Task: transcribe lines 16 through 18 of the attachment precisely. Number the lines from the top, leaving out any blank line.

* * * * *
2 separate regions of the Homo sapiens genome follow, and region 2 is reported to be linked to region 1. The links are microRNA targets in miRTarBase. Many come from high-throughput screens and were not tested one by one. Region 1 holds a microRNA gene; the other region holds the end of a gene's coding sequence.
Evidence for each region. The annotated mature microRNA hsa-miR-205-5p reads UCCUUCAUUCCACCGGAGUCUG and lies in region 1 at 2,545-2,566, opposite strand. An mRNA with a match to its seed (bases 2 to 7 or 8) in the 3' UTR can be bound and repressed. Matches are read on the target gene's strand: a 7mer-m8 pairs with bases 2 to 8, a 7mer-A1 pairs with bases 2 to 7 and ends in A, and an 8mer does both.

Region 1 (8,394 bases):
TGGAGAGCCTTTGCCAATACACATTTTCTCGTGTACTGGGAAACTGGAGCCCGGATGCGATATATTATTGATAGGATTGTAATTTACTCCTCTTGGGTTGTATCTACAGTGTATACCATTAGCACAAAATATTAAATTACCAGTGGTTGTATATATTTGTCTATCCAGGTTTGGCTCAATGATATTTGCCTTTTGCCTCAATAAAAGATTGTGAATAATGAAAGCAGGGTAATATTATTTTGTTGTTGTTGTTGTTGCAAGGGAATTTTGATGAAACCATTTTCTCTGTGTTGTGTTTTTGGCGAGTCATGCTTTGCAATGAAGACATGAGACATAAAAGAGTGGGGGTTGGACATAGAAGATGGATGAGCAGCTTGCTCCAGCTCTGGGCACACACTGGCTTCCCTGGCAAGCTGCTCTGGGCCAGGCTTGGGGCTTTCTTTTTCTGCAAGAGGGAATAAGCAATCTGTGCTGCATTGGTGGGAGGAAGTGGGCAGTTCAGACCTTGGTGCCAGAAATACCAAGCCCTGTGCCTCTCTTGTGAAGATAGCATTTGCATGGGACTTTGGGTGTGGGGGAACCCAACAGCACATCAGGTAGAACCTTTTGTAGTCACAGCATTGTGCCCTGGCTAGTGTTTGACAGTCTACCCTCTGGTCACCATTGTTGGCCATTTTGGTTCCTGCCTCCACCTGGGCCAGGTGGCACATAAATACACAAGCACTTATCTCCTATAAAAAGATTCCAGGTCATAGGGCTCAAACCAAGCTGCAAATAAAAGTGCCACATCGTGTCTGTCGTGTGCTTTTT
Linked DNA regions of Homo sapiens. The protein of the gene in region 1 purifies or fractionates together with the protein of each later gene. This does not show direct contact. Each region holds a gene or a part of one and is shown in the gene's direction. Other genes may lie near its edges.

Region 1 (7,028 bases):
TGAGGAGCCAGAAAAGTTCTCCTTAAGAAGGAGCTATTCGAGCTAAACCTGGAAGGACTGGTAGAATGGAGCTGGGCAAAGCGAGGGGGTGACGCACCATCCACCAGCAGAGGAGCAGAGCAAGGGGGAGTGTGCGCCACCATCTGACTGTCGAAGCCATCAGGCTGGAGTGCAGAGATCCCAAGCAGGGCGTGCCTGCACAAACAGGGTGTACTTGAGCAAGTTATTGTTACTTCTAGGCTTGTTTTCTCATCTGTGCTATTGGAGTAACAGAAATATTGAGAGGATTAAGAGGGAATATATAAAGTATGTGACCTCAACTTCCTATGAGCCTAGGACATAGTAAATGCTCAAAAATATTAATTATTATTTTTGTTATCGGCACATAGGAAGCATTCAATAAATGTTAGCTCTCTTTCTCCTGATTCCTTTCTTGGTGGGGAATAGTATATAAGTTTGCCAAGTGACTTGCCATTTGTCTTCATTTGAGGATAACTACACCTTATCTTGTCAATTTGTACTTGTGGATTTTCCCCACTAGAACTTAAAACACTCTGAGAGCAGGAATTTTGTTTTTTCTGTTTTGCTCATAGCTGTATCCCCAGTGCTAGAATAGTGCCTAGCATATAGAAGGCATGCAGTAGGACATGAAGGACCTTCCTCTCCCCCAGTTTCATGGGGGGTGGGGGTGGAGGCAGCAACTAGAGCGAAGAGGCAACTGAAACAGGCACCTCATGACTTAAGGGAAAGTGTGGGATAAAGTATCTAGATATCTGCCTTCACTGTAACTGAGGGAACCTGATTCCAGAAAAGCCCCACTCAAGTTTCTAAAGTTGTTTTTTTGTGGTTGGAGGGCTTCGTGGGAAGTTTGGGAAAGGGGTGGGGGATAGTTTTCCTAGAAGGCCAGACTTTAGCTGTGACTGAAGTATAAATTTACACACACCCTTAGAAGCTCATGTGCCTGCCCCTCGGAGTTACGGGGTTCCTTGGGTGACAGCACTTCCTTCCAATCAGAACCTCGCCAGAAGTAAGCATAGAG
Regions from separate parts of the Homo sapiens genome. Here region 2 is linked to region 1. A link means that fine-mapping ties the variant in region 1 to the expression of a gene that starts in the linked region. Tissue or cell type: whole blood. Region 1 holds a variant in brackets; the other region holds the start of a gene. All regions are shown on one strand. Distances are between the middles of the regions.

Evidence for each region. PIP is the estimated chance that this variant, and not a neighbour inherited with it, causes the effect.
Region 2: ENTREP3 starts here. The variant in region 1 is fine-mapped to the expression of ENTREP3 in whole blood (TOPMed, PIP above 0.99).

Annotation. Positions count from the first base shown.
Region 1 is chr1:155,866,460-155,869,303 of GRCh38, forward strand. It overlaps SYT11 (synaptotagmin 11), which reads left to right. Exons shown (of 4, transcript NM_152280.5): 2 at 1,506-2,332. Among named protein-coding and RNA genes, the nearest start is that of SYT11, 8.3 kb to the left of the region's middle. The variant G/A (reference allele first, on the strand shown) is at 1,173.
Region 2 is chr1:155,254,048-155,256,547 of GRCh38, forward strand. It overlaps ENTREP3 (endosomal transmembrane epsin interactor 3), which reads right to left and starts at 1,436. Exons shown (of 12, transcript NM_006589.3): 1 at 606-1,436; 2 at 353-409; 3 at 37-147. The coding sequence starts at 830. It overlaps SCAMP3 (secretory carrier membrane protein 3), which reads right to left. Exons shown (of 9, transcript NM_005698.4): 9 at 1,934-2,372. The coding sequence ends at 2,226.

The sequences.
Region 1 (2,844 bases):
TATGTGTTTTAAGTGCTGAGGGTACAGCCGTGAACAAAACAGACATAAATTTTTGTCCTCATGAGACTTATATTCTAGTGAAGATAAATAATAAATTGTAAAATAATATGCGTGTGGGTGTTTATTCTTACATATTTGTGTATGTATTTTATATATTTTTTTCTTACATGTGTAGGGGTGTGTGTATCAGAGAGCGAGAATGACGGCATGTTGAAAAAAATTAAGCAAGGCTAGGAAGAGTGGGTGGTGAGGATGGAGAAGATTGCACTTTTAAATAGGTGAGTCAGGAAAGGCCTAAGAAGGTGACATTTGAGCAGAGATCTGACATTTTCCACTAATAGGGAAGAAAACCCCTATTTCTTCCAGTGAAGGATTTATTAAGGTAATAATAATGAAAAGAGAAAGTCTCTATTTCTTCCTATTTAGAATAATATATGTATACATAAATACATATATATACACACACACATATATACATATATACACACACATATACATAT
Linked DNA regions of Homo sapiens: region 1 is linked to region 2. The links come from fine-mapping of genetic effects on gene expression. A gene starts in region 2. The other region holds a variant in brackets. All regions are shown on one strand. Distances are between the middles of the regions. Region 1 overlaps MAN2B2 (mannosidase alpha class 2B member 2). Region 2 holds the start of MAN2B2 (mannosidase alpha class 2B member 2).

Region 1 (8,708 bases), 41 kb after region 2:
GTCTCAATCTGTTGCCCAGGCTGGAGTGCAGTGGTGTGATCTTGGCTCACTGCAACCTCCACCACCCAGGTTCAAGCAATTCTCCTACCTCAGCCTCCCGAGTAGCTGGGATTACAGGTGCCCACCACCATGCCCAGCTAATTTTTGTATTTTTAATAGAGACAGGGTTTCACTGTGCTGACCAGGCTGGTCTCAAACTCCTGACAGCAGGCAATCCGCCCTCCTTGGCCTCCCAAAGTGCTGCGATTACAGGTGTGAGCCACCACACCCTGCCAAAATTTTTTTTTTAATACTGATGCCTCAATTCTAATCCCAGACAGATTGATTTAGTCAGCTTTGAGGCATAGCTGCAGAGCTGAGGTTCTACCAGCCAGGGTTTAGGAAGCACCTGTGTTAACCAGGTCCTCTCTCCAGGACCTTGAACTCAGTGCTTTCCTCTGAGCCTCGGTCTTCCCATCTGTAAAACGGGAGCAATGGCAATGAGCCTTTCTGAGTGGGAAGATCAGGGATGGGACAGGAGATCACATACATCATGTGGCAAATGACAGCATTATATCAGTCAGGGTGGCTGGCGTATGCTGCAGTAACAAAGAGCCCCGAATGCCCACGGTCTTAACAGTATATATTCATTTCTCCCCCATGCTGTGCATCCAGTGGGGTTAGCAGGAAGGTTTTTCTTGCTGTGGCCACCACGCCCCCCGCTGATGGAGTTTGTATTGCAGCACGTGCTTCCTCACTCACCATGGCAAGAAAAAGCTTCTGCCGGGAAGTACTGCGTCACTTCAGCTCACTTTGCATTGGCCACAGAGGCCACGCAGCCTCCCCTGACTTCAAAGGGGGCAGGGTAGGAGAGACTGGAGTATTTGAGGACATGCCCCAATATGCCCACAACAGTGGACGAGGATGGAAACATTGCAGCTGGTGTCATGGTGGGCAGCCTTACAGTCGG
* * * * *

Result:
TATGTGTTTTAAGTGCTGAGGGTACAGCCGTGAACAAAACAGACATAAATTTTTGTCCTCATGAGACTTATATTCTAGTGAAGATAAATAATAAATTGTAAAATAATATGCGTGTGGGTGTTTATTCTTACATATTTGTGTATGTATTTTATATATTTTTTTCTTACATGTGTAGGGGTGTGTGTATCAGAGAGCGAGAATGACGGCATGTTGAAAAAAATTAAGCAAGGCTAGGAAGAGTGGGTGGTGAGGATGGAGAAGATTGCACTTTTAAATAGGTGAGTCAGGAAAGGCCTAAGAAGGTGACATTTGAGCAGAGATCTGACATTTTCCACTAATAGGGAAGAAAACCCCTATTTCTTCCAGTGAAGGATTTATTAAGGTAATAATAATGAAAAGAGAAAGTCTCTATTTCTTCCTATTTAGAATAATATATGTATACATAAATACATATATATACACACACACATATATACATATATACACACACATATACATAT
Linked DNA regions of Homo sapiens: region 1 is linked to region 2. The links come from fine-mapping of genetic effects on gene expression. A gene starts in region 2. The other region holds a variant in brackets. All regions are shown on one strand. Distances are between the middles of the regions. Region 1 overlaps MAN2B2 (mannosidase alpha class 2B member 2). Region 2 holds the start of MAN2B2 (mannosidase alpha class 2B member 2).

Region 1 (8,708 bases), 41 kb after region 2: